• Registration of assets—a trust created on the transfer or disposal of an asset where the purpose of the trust is to hold the legal title to the asset on trust until the procedure to effect legal transfer of title is completed.
  • Acting as custodian or escrow agent.
  • The Law Society has published guidance on the application of these exclusions which helpfully identifies many of the most common occurrences of express trusts in a corporate context as falling within an exclusion from the registration requirements.

    These include:

  • Shares held on trust by a seller pending registration of transfer;
  • Sums held in an escrow account or retention amounts held by buyers under SPAs;
  • Declarations of trust over shares to facilitate same-day transfers;
  • Trust arrangements on business sales ;
  • Trusts arising on rights issues or open offers by a company; and
  • Money held on trust as part of a reduction of capital.
  • However, there are certain express trusts which arise and which do not automatically fall within any of the exclusions. These will need to be looked at on a case-by-case basis to determine whether registration of the trust will be required.

    One key area is where shares are held by a nominee entity on behalf of individuals or other entities on an ongoing basis. Funds sometimes use nominees in their investment holding structures to hold all or specific types of assets for the fund, and they are often used in employee benefit or management equity plans, where it is helpful to split the legal and beneficial ownership of an asset for the purpose of running the plan. A nominee arrangement will usually amount to the type of “express trust” in scope of the Trust Registration Service. In the context of the “commercial transactions” exclusion, it will be important to consider whether the trust is put in place to “enable or facilitate the transaction effected for general commercial reasons” and where the use of the trust is “incidental to the principal purpose of the transaction”. This will primarily depend on whether the trust is simply an incidental part of the structure or confers additional benefits beyond the principal purpose of the transaction. Where nominee arrangements are put in place by regulated custodians, the resulting trusts will be out of scope by virtue of the “Professional services” exclusion in the list of exclusions set out in Schedule 3A, referred to above. There are also specific exclusions in the list for some types of share incentive plans and share option schemes.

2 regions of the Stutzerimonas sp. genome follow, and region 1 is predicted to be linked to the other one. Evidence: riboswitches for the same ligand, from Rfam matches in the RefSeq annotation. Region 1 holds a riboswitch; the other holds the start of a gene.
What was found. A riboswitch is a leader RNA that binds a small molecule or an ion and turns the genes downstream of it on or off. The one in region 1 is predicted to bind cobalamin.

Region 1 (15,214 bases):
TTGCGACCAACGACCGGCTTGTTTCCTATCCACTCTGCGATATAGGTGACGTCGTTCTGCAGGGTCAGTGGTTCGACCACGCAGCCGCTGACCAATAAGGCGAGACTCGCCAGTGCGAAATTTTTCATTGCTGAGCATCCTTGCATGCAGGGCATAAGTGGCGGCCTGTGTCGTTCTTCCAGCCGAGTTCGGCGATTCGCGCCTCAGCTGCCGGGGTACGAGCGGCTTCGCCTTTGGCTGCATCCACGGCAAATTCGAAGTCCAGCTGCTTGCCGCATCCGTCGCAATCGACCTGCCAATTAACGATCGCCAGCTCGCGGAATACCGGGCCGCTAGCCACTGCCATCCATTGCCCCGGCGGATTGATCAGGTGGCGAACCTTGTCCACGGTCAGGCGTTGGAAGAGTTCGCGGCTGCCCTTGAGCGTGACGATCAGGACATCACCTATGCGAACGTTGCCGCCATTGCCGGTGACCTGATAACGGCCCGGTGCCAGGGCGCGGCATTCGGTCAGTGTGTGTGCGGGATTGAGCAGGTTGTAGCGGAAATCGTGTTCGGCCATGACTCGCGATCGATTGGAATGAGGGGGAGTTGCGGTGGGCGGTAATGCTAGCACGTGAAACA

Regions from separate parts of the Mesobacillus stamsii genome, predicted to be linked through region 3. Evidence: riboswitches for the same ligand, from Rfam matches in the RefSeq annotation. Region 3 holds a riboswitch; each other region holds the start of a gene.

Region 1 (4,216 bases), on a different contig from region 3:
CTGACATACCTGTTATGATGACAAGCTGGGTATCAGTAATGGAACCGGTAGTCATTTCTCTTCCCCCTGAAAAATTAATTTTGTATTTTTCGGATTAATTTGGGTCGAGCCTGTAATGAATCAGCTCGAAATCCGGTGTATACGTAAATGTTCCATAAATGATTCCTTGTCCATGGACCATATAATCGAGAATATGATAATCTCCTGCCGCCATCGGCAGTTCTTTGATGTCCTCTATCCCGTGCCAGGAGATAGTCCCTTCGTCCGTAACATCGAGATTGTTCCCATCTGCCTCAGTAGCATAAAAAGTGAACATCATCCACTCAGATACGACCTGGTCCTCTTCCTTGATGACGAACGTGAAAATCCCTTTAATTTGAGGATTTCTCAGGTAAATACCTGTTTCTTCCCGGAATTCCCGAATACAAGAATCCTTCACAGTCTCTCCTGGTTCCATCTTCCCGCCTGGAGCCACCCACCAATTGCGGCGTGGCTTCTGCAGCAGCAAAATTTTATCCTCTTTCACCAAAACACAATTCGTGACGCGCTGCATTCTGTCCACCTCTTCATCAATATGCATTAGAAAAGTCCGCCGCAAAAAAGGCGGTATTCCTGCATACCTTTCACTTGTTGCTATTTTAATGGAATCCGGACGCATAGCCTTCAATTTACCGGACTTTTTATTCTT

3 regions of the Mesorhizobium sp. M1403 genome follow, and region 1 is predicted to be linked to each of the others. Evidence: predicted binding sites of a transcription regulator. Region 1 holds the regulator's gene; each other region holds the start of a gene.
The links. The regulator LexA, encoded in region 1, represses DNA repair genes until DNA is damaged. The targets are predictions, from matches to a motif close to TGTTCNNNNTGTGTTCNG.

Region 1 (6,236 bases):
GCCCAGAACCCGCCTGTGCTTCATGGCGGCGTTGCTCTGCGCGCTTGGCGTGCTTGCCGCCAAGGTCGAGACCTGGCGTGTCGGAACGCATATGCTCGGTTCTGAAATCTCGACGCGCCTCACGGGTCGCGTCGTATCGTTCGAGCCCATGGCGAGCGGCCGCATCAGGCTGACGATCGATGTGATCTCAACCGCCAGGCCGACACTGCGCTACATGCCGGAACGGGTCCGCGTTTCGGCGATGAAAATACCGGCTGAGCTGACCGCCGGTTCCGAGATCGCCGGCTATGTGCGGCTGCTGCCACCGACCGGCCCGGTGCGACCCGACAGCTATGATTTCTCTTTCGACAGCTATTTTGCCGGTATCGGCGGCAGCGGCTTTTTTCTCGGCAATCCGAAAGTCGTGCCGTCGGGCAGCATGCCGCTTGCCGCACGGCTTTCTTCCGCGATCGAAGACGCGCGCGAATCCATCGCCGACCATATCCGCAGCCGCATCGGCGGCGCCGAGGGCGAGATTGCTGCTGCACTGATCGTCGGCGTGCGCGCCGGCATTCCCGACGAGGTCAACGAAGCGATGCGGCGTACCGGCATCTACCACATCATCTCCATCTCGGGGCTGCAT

The registration requirement also applies to any trust that was in existence on 6 October 2020, with no “backstop” date on a look-back period, so historic nominee arrangements will also need to be reviewed to determine whether there is a requirement to register.

    Record Keeping. Trustees of all in scope trusts will be required to maintain accurate and up-to-date written records of all beneficial owners of the trust and to provide such records to any law enforcement agency upon request.

    The records must include the following details:

  • For individual beneficiaries: name; date of birth; national insurance number or UTR (or usual residential address if these are not available); ;passport or ID number if residential address is not in the UK and the nature of the individual’s role in relation to the trust.
  • For corporate beneficiaries: corporate or firm name; UTR; registered office address; legal form; governing law; any register of companies on which the entity is registered and the registration number; the nature of the entity’s role in relation to the trust; and, in some cases, details of ultimate beneficial owners.
  • Registration. Trusts that fall within the new regime and were in existence on 4 June 2022 must be registered by 1 September 2022. Trusts created after that date which fall in scope must be registered within the later of 90 days of the date of creation or the date on which they became “in scope”.

    The responsibility for registration is with the trustees. The registration is an online process.

    The register is not public—but the information can be shared by the Revenue with law enforcement authorities in the UK or another EEA member state if requested.

    Action to Be Taken. In conclusion, many corporate transactions will include express trust arrangements in some form, so the identification of these trusts and compliance with the record-keeping requirements will need to become part of such deals going forward. In certain circumstances, such as the use of nominee arrangements on an ongoing basis, thought will also need to be given as to whether registration of the resultant express trust is also required. A review of pre-existing trust arrangements should also be undertaken to ensure that, where needed, appropriate record-keeping systems are in place and registrations are made.